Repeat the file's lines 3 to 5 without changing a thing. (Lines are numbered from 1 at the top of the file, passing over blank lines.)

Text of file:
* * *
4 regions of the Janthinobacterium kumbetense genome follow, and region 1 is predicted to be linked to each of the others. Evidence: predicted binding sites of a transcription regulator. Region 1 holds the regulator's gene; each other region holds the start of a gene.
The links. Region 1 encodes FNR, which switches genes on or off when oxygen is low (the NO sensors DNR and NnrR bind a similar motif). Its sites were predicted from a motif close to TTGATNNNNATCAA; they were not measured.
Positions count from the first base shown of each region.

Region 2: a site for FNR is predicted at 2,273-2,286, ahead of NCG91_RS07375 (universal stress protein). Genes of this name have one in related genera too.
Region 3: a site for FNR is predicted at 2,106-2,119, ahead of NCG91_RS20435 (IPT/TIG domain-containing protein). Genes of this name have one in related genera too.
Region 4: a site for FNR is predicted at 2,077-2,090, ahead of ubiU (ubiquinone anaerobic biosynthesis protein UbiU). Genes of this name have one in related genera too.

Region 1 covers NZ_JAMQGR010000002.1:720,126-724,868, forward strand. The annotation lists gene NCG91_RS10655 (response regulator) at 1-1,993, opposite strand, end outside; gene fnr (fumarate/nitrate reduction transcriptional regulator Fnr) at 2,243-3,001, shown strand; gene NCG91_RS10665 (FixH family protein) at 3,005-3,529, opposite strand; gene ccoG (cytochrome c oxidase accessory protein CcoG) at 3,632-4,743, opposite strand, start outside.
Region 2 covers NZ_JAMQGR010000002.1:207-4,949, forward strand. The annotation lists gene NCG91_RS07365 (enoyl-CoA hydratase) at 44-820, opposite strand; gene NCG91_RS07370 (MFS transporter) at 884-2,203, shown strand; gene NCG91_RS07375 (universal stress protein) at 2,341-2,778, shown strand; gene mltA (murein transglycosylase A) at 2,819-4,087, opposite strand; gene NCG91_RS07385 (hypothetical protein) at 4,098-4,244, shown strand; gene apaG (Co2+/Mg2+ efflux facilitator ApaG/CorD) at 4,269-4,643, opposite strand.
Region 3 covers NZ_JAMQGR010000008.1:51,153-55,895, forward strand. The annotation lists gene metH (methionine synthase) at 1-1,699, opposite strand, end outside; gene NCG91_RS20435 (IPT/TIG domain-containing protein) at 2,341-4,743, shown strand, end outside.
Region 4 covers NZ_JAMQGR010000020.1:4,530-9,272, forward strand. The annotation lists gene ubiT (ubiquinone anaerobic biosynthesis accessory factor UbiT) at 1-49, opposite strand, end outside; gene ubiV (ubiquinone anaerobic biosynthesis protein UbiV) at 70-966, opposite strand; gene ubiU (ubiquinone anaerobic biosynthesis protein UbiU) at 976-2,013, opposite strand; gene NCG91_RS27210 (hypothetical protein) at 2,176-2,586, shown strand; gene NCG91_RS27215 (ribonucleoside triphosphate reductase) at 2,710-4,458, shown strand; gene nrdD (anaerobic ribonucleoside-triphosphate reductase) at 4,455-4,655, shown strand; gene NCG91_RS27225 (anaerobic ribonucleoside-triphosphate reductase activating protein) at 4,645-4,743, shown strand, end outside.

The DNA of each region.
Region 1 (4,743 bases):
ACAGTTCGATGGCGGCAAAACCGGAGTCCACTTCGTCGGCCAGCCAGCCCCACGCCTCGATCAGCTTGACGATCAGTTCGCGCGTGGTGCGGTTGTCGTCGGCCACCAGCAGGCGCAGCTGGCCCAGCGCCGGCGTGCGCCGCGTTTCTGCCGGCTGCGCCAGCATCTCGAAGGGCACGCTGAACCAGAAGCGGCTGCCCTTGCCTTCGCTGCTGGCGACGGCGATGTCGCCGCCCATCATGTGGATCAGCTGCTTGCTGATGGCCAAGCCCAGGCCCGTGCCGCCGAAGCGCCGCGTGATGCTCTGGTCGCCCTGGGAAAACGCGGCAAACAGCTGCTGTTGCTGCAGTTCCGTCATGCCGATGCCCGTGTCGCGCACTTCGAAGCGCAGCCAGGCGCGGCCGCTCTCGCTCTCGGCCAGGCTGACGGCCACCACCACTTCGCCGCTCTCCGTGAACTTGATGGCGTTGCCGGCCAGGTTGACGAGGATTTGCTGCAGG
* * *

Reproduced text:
Positions count from the first base shown of each region.

Region 2: a site for FNR is predicted at 2,273-2,286, ahead of NCG91_RS07375 (universal stress protein). Genes of this name have one in related genera too.
Region 3: a site for FNR is predicted at 2,106-2,119, ahead of NCG91_RS20435 (IPT/TIG domain-containing protein). Genes of this name have one in related genera too.